I would that, where God’s Spirit was of yore

Poured out unto thy holy ones, I might

There too my soul outpour!

The house of kings and throne of God wert thou;

How comes it then that now

Slaves fill the throne where sat thy kings before?

Oh, who will lead me on

To seek the posts where, in far distant years,

The angels in their glory dawned upon

Thy messengers and seers?

Oh, who will give me wings

That I may fly away,

And there, at rest from all my wanderings,

The ruins of my heart among thy ruins lay?

I’ll bend my face unto thy soil, and hold

Thy stones as precious gold….

Thy air is life unto my soul, thy grains

Of dust are myrrh, thy streams with honey flow;

Naked and barefoot, to thy ruined fanes

How gladly would I go!

To where the ark was treasured, and in dim

Recesses dwelt the holy cherubim…

Perfect in beauty, Zion, how in thee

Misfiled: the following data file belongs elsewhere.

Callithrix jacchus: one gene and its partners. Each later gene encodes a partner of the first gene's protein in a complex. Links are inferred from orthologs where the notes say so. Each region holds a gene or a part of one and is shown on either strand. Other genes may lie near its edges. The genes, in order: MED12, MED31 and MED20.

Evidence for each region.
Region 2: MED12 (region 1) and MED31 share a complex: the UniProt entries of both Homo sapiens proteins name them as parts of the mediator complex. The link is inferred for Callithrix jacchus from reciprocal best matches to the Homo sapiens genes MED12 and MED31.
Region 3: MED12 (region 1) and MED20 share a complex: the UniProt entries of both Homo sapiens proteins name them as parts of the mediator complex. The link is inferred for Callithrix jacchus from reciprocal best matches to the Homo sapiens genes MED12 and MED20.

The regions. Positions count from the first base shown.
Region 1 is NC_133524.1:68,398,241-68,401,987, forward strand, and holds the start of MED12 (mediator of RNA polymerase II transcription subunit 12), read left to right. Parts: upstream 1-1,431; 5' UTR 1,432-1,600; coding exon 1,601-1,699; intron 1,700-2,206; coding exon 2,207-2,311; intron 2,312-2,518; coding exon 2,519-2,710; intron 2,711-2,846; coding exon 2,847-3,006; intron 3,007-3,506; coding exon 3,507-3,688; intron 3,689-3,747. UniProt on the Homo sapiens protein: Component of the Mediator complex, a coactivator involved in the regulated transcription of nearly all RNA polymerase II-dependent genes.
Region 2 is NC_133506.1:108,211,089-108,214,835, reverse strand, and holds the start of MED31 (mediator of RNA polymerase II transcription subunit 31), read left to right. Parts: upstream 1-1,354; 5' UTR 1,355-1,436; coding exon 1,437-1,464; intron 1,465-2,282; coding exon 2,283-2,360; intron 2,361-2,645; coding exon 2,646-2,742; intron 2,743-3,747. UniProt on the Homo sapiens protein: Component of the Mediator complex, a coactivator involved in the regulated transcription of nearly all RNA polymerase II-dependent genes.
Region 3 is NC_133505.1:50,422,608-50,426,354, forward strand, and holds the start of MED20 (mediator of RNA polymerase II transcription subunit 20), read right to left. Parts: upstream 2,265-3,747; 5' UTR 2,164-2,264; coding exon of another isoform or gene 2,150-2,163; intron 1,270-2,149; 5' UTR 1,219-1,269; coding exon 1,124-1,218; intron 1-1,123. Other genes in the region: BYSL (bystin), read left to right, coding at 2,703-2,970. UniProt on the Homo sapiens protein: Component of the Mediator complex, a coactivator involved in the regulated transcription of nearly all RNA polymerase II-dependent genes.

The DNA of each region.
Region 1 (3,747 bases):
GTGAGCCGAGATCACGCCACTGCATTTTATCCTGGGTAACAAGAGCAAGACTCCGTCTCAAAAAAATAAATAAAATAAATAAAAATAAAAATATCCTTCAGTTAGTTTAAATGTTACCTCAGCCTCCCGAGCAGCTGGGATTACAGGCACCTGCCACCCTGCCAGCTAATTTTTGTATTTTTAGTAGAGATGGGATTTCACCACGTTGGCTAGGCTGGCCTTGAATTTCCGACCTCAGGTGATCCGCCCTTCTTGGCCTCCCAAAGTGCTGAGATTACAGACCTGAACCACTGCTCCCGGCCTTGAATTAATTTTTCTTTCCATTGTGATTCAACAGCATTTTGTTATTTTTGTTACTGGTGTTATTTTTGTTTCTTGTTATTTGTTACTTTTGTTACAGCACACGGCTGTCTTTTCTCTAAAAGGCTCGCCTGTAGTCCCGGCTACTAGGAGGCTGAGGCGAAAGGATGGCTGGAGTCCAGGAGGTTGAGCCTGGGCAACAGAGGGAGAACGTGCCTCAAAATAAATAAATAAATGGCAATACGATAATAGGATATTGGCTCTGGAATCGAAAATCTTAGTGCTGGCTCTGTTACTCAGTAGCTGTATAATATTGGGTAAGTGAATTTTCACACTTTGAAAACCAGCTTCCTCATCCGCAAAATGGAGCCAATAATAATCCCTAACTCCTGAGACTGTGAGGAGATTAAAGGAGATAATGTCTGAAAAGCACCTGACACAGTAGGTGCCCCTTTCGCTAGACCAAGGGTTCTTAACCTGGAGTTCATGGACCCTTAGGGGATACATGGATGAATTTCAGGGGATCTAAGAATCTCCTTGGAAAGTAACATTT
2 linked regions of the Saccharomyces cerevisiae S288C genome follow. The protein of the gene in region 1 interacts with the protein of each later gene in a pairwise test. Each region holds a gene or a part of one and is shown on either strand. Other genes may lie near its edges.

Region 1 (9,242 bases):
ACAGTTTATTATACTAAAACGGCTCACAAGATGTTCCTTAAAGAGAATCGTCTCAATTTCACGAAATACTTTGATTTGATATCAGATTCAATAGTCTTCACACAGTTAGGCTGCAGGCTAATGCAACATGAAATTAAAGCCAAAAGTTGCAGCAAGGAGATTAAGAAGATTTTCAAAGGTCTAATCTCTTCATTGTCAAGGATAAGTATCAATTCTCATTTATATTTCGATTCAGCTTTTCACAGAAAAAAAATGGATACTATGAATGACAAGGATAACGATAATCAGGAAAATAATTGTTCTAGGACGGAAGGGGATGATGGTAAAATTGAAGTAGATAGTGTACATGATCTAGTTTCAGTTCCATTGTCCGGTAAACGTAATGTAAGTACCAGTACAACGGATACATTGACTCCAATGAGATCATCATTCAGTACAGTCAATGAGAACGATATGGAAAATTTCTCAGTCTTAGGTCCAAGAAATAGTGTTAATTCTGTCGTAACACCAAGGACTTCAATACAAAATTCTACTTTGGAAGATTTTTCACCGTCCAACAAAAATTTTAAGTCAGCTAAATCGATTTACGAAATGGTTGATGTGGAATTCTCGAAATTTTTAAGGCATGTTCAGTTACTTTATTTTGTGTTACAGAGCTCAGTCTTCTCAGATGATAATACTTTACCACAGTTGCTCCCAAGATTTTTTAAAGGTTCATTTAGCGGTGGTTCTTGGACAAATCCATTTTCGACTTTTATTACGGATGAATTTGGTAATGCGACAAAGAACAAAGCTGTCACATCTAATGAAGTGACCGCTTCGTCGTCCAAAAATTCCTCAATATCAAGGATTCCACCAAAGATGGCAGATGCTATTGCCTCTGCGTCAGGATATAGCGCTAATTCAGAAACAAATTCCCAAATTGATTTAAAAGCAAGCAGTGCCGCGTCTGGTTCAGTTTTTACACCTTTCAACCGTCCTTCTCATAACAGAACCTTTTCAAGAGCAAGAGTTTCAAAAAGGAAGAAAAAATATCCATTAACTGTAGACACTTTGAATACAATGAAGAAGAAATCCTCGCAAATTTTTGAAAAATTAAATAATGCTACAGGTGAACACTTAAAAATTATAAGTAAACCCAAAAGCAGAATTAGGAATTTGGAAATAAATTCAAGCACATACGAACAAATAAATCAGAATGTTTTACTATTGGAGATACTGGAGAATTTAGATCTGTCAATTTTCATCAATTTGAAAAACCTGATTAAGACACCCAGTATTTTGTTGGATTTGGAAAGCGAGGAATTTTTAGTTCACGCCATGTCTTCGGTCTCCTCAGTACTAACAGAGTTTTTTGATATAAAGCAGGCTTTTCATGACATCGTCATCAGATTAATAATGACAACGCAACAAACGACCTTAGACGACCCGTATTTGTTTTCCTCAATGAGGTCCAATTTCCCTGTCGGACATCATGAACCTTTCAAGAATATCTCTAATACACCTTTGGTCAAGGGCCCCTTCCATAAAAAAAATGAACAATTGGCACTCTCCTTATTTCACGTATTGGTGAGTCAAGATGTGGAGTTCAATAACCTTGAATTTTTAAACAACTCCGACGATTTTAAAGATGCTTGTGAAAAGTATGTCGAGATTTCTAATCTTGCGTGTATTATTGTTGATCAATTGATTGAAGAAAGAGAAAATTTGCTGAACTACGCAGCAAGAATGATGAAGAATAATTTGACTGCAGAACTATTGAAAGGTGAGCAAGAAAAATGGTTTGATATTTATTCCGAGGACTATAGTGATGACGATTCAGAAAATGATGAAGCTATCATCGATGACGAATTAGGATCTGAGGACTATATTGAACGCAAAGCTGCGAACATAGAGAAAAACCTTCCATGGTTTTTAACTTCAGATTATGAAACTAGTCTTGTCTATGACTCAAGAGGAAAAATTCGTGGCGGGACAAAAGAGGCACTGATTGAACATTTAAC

Do love and grace unite!

The souls of thy companions tenderly

Turn unto thee; thy joy was their delight,

And weeping they lament thy ruin now

In distant exile; for thy sacred height

They long, and toward thy gates in prayer they bow.

The Lord desires thee for His dwelling place

Eternally; and blest

Is he whom God has chosen for the grace

Within thy courts to rest.

Happy is he that watches, drawing near,

Until he sees thy glorious lights arise,

And over whom thy dawn breaks full and clear

Set in the orient skies.

But happiest he who, with exultant eyes

The bliss of thy redeemed ones shall behold,

And see thy youth renewed as in the days of old.16